Online Encyclopedia

IBN ATHTR

Online Encyclopedia
Originally appearing in Volume V14, Page 219 of the 1911 Encyclopedia Britannica.
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IBN ATHTR  , the
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family name of three brothers, all famous in Arabian literature, born at Jazirat
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ibn '
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Umar in
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Kurdistan . The eldest
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brother, known as MAJD UD-DiN (1149-1210), was long in the service of the amir of
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Mosul, and was an earnest student of tradition and language . His
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dictionary of traditions (Kitdb un-Nihdya) was published at Cairo (1893), and his dictionary of family names (Kitdb ul-Murassa') has been edited by Seybold (
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Weimar, 1896) . The youngest brother, known as DIVA UD-DIN (1163-1239), served Saladin from 1191 on, then his son, al-Malik ul-Afdal, and was afterwards in
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Egypt, Samosata, Aleppo, Mosul and Bagdad . He was one of the most famous aesthetic and stylistic critics in Arabian literature . His Kitdb ul-Mathal, published in Bulaq in 1865 (cf . Journal of the German
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Oriental Society,
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xxxv . 148, and Goldziher's 1 The name "
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Ibis was selected as the title of an ornithological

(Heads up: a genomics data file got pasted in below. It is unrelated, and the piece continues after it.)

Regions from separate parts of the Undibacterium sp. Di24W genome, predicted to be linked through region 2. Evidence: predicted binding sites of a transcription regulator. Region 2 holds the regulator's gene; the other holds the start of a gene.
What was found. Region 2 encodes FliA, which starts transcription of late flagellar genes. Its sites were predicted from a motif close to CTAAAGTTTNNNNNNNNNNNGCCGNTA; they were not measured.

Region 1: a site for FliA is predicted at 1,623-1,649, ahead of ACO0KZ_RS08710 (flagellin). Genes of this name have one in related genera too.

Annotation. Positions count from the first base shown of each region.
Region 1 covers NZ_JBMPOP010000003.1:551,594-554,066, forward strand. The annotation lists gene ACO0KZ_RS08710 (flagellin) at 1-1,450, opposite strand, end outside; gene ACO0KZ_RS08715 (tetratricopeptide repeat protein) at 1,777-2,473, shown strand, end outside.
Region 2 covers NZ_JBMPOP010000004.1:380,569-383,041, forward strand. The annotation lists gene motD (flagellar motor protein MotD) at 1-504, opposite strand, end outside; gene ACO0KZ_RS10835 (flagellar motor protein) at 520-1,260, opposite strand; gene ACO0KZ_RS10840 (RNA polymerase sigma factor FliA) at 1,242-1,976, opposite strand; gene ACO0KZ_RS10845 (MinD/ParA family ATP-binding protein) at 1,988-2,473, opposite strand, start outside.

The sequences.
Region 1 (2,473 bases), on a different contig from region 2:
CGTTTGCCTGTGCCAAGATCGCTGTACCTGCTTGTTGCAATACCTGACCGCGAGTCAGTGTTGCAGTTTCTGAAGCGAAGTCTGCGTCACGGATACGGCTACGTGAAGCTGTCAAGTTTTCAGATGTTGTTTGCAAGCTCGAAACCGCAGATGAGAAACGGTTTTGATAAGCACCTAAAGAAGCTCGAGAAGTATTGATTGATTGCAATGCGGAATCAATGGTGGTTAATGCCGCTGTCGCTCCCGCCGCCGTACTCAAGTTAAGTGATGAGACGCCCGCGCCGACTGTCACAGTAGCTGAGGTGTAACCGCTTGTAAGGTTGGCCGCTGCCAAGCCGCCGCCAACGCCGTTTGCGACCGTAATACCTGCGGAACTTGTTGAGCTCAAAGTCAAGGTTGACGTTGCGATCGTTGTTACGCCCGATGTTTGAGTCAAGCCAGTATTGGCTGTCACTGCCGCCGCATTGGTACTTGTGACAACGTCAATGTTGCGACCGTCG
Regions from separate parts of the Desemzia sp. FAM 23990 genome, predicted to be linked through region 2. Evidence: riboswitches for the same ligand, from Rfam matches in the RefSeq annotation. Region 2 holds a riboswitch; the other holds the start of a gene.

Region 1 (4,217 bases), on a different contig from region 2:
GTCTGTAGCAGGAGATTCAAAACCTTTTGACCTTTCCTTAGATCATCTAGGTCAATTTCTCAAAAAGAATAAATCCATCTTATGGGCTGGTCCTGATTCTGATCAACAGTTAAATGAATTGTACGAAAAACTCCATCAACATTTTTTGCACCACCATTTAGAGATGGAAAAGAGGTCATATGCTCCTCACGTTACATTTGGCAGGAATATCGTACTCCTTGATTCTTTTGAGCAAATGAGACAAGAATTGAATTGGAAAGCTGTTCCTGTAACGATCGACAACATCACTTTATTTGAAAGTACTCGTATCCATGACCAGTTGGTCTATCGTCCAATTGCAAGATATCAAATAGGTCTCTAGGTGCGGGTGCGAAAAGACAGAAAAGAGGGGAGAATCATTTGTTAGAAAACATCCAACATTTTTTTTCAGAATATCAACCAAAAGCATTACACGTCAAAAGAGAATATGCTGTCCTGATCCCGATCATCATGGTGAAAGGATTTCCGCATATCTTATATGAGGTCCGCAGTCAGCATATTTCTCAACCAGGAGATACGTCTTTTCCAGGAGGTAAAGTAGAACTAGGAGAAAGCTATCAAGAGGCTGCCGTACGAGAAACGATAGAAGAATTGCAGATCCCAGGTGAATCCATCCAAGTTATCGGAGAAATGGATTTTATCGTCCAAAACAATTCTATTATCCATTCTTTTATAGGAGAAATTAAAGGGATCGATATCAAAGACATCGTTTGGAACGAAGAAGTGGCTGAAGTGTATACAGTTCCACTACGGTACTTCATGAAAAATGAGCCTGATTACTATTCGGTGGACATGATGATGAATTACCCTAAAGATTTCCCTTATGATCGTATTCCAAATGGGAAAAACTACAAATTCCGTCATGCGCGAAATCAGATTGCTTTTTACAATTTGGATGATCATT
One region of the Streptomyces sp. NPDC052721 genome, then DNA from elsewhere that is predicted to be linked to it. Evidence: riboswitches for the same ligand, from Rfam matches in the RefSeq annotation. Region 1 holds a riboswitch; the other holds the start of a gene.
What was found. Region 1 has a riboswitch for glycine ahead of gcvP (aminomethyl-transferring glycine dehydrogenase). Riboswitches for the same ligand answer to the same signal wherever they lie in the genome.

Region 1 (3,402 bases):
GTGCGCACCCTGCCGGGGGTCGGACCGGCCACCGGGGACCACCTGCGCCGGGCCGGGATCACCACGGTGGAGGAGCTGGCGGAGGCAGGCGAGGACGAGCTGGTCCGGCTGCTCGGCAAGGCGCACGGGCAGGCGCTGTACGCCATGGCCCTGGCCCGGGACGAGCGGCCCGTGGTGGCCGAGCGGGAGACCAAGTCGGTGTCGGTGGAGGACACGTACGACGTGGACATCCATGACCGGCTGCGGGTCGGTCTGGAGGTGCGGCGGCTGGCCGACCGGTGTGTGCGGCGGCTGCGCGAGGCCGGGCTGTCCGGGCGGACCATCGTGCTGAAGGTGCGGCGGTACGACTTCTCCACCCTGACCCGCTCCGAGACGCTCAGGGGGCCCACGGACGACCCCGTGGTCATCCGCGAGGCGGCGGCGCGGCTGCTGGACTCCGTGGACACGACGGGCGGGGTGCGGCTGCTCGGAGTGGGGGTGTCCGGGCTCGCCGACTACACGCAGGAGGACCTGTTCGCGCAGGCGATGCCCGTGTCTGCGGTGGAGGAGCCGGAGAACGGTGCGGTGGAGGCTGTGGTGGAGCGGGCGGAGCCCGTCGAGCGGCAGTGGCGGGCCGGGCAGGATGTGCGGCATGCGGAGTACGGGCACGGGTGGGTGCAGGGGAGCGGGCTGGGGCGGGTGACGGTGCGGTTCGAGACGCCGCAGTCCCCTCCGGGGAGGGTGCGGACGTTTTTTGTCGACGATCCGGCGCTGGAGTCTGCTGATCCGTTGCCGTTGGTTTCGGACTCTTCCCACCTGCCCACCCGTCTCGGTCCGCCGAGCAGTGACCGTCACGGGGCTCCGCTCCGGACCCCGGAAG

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magazine. frequently referred to in this and other articles, which made its first appearance in 1859 . Abhandlungen, i . 161 sqq.), contains some very
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independent criticism of ancient and
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modern Arabic verse . Some of his letters have been published by D . S .

Margoliouth " On the Royal

Correspondence of Diya ed-Din el-Jazari " in the Actes du dixihme congas international
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des orientalistes,
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sect . 3, pp . 7-21 . The brother best known by the
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simple name of Ibn Athir was
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ABU-L-
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HASAN 'IZZUDDIN MAHOMMED IBN UL-ATHIR (116o-1234), who devoted himself to the study of
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history and tradition . At the age of twenty-one he settled with his
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father in Mosul and continued his studies there . In the service of the amir for many years, he visited Bagdad and Jerusalem and later Aleppo and
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Damascus . He died in Mosul . His
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great history, the Kamil, extends to the
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year 1231; it has been edited by C . J . Tornberg, Ibn al-Athiri Chronicon quod perfectissimum inscribitur (14 vols.,
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Leiden, 1851-1876), and has been published in 12 vols. in Cairo (1873 and 1886) . The first
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part of this
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work up to A.H . 310 (A.D .

923) is an

abbreviation of the work of Tabari (q.v.) with additions . Ibn Athir also wrote a history of the Atabegs of Mosul, published in the Recueil des historiens des croisades (vol. ii., Paris); a work (Usd ul-Ghdba), giving an account of 7500 companions of Mahomet (5 vols., Cairo, 1863), and a compendium (the Lubab) of Sam'ani's Kitdb ul-Anskb (cf . F . Wustenfeld's Specimen el-Lobabi,
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Gottingen, 1835) . (G . W .

End of Article: IBN ATHTR
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